Today's article is from RBB Today. It is also a story from Wireless Japan 2011.
With the use of smart phones with touch screens and other forms of touch input devices becoming more and more prevalent as time goes on, there is a decided decline in the amount of mechanical buttons on phones and other input devices out there. As a story from my personal life, I have been using an iPhone for about 2 or 3 years now so I am used to the touch screen. Last night I became a regional manager in my job so I got a special cell phone for use on business. Of course that new phone is not a smart phone and it does not have a touch interface. When I started using the phone it felt strangely responsive. I could tell what I was opening and using more easily with that new (extremely low powered) phone.
That is the very problem with phones and other devices with a touch input. It is hard to tell if you hit the button (icon) to start an application or (on the other hand) it is easy to hit buttons by accident. There is no tactile response to the user's input so it can be extremely unintuitive for first time users to touch screens that are used to traditional buttons.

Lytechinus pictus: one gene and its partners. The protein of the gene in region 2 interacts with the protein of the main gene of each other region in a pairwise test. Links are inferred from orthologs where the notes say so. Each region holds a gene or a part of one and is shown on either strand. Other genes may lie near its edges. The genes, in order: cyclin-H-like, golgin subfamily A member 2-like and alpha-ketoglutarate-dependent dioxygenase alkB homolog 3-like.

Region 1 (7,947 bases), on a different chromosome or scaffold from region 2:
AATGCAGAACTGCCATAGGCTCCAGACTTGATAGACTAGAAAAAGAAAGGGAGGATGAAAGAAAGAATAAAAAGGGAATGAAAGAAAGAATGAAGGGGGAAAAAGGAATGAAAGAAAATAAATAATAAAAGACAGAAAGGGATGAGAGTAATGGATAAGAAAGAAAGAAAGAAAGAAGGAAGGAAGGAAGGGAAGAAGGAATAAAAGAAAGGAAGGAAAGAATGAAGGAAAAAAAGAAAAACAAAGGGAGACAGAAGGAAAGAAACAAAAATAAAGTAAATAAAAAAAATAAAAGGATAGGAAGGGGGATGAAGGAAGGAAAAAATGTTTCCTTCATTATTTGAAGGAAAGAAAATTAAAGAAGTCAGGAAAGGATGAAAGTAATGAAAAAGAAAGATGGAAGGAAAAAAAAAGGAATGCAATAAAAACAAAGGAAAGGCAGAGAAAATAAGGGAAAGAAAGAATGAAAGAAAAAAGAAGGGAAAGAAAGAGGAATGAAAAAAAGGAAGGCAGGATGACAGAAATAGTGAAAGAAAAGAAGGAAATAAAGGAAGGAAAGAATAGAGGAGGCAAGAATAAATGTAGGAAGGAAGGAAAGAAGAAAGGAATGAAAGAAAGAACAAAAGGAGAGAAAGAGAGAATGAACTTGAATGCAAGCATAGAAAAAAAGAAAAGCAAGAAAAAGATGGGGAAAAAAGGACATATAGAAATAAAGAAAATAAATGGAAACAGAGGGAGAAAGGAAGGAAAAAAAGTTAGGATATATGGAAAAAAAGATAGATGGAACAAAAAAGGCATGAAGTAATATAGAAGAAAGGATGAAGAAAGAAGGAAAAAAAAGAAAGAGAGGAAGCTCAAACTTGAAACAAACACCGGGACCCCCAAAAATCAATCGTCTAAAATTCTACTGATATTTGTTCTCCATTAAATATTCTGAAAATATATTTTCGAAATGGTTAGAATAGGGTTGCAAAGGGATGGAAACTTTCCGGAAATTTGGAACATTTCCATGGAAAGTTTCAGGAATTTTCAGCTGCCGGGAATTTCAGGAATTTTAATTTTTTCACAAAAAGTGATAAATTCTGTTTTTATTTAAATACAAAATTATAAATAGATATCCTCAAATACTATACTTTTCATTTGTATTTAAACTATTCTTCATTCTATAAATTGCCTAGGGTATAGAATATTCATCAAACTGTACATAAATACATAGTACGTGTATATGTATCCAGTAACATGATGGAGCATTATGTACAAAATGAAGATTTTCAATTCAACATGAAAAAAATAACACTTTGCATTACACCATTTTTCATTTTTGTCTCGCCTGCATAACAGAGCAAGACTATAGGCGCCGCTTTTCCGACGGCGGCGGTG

This is where the good people at KDDI step in. They wanted to find something that would bridge the gap between the feel of mechanical buttons and the ease of a touch screen. KYOCERA Cooperation (a part of KDDI) produced a new form of haptic technology (technology that takes advantage of the sense of touch) that be Incorporated into touch screen devices to give the feeling of mechanical buttons to a touch screen. You can see a phone with a haptic touch screen below.
|Cell phone with a haptic touch screen|
It is now time for the word of the day. Today's word is 感覚(かんかく). It is pronounced kankaku and it means sense. I wonder when cell phones will start taking advantage of the sense of smell.